Over the past two decades, the United States has damaged its reputation by spending trillions of dollars on its wars in the Middle East, losing thousands of troops and facing accusations of infringing on states’ sovereignty. China is now attempting to position itself as a neutral player in the region, following its blueprint of providing economic assistance in exchange for access to resources and strategic assets, including ports and military bases. China’s increasing involvement in Syria comes at an opportune moment—Assad could see Beijing as a preferable alternative to Persian Gulf State financing for reconstruction, and China may pour money into the country in exchange for control of critical infrastructure and significant political influence. At the China-Arab States Cooperation Forum in July 2018, China pledged $20 billion in loans to Arab states and almost $100 million in humanitarian aid for Syria and Yemen. Controversial tech-giant Huawei, a company the United States has accused of repeatedly stealing trade secrets, has voiced its commitment to redevelop Syria’s entire telecommunications network. China may also try to further enhance its trans-Asiatic economic corridor by bringing Syria’s Tartus port and Damascus into the Belt and Road Initiative. But for Assad, it could be a case of “buyer beware”—although development help from Beijing can seem beneficial at first, there are always strings attached when dealing with the Chinese Communist Party, as illustrated by the Hambantota port in Sri Lanka and the Doraleh Container Terminal in Djibouti, where China took over full ownership of the facilities once the host countries grew overwhelmed by interest-laden debt.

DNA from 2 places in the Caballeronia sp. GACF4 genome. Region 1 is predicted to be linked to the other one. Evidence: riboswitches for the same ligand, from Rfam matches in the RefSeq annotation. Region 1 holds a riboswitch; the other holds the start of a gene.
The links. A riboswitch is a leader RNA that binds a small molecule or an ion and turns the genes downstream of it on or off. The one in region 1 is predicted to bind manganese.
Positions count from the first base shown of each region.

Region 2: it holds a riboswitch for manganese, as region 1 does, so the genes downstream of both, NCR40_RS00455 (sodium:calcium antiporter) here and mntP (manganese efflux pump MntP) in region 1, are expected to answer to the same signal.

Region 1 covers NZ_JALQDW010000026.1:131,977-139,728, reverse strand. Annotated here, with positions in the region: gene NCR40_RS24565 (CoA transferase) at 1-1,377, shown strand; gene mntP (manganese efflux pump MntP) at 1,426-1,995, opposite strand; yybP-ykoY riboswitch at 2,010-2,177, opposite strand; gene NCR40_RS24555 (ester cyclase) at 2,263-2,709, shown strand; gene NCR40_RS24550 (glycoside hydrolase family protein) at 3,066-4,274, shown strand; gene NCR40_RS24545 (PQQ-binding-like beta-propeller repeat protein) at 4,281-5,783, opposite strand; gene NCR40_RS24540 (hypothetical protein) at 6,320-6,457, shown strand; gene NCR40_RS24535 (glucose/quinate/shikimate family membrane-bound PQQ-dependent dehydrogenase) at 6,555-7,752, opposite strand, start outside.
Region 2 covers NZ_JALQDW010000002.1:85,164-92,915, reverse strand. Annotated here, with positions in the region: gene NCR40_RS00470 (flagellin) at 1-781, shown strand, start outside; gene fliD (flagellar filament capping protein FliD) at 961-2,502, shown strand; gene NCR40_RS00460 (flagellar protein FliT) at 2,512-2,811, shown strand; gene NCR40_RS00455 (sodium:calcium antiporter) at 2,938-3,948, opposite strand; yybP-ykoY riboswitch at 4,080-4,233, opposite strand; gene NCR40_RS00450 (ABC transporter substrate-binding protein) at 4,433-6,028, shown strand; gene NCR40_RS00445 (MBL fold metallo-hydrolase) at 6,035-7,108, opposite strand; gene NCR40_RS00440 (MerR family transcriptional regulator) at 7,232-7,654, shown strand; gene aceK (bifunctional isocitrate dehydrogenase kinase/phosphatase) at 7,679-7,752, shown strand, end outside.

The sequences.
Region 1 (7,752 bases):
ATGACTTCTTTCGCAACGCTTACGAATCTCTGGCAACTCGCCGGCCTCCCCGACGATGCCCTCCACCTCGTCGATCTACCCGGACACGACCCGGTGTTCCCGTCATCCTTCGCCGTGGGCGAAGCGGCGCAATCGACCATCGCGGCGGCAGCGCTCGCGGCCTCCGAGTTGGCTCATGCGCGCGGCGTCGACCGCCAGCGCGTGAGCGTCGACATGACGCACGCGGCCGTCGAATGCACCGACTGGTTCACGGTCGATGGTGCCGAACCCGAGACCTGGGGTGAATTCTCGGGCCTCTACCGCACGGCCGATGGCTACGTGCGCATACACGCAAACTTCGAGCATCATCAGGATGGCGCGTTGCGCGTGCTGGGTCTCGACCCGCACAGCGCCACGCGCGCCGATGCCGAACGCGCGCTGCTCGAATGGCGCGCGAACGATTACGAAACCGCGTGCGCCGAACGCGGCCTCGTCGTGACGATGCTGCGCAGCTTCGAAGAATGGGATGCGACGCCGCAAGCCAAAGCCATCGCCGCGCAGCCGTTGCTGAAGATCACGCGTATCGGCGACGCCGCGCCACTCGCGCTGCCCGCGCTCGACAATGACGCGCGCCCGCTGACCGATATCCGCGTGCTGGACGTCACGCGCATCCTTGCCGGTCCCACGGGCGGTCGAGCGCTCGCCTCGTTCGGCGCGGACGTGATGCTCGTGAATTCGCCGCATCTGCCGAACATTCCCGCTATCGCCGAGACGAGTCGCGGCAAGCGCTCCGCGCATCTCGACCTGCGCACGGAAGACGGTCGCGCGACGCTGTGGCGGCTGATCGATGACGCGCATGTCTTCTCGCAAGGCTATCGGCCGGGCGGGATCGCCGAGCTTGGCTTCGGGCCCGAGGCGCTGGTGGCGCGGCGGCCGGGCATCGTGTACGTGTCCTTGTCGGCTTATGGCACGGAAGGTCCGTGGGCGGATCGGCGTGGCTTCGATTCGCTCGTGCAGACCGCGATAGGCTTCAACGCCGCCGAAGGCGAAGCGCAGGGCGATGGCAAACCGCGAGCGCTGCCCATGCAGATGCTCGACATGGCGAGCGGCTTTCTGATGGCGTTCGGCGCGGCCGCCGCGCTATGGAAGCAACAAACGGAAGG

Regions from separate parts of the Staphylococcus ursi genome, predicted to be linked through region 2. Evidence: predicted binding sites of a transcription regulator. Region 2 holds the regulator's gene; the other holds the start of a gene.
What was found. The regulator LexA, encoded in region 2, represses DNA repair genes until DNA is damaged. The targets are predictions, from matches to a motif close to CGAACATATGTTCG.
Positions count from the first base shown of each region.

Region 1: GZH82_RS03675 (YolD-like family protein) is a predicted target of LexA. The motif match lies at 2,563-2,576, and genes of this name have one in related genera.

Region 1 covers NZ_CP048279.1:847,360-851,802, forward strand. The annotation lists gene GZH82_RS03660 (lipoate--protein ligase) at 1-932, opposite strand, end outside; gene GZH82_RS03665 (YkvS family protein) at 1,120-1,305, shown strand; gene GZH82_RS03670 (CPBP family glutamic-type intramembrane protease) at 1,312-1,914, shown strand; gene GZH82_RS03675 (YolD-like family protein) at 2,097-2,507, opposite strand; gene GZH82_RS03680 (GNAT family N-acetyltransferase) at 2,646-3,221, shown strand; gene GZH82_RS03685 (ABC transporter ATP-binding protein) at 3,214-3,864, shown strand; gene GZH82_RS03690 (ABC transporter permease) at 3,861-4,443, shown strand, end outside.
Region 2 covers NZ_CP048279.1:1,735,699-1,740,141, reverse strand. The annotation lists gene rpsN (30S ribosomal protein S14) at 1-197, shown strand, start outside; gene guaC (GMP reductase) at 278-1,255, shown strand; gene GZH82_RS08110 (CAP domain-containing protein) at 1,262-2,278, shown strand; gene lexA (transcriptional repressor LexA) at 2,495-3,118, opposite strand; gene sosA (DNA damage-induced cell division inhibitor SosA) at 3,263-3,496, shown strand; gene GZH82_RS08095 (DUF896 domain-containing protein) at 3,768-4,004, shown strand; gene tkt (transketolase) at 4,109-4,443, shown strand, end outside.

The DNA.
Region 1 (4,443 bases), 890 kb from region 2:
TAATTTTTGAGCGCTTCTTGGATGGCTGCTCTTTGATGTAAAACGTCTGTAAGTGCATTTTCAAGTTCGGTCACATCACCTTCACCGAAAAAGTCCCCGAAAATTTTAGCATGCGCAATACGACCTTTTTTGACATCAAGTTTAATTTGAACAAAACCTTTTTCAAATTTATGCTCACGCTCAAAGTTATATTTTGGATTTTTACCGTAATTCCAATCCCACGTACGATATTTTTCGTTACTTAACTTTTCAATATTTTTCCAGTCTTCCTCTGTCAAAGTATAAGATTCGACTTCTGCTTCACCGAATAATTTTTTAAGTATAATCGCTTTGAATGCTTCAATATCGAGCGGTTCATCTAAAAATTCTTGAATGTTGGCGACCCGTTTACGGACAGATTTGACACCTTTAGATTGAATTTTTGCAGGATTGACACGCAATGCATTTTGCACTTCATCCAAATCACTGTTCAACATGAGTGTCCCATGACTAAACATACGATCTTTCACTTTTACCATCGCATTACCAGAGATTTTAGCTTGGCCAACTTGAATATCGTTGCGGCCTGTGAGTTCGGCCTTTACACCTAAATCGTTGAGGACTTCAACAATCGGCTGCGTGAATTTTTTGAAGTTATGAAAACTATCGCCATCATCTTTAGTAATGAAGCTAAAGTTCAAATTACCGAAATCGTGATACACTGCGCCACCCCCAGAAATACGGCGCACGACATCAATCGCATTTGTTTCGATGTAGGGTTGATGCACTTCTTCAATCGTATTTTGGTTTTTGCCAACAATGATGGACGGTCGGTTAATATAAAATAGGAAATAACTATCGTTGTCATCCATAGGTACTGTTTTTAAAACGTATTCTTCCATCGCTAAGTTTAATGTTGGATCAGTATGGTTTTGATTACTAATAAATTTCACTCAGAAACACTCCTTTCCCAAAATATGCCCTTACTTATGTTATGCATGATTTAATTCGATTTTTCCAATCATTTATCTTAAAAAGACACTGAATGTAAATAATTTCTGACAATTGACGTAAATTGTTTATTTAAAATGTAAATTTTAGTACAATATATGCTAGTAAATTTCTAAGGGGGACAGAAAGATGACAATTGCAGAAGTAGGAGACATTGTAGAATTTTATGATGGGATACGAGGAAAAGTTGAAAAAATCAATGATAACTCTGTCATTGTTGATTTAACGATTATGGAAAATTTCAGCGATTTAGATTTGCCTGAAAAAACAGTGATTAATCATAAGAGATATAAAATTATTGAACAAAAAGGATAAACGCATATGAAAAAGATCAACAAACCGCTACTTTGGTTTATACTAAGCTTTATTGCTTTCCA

By supporting Assad, China has opted for a partnership with Iran and Russia in the Middle East. The United States, by its own accord, will be left out in the cold when it comes to postwar Syria. China has much to gain from the U.S. withdrawal and seems to be wasting no time securing its economic, counterterrorism and image-building interests in Syria. China’s involvement in Syria is emblematic of its changing foreign policy under the leadership of President Xi Jinping, which now involves aggressively filling the gaps left behind by a retrenching United States. China’s forward-leaning posture in Syria is also related to its desire to be taken as a more serious player in global counterterrorism circles, which is driven in part by its domestic agenda. The recent disturbing reports outlining the magnitude of “re-education” camps in Xinjian province, in which millions of Uighurs and other Muslim-minority populations are currently being detained, illustrate the government’s commitment to the “One China” policy and to cracking down on the “three evils”: terrorism, separatism and religious extremism.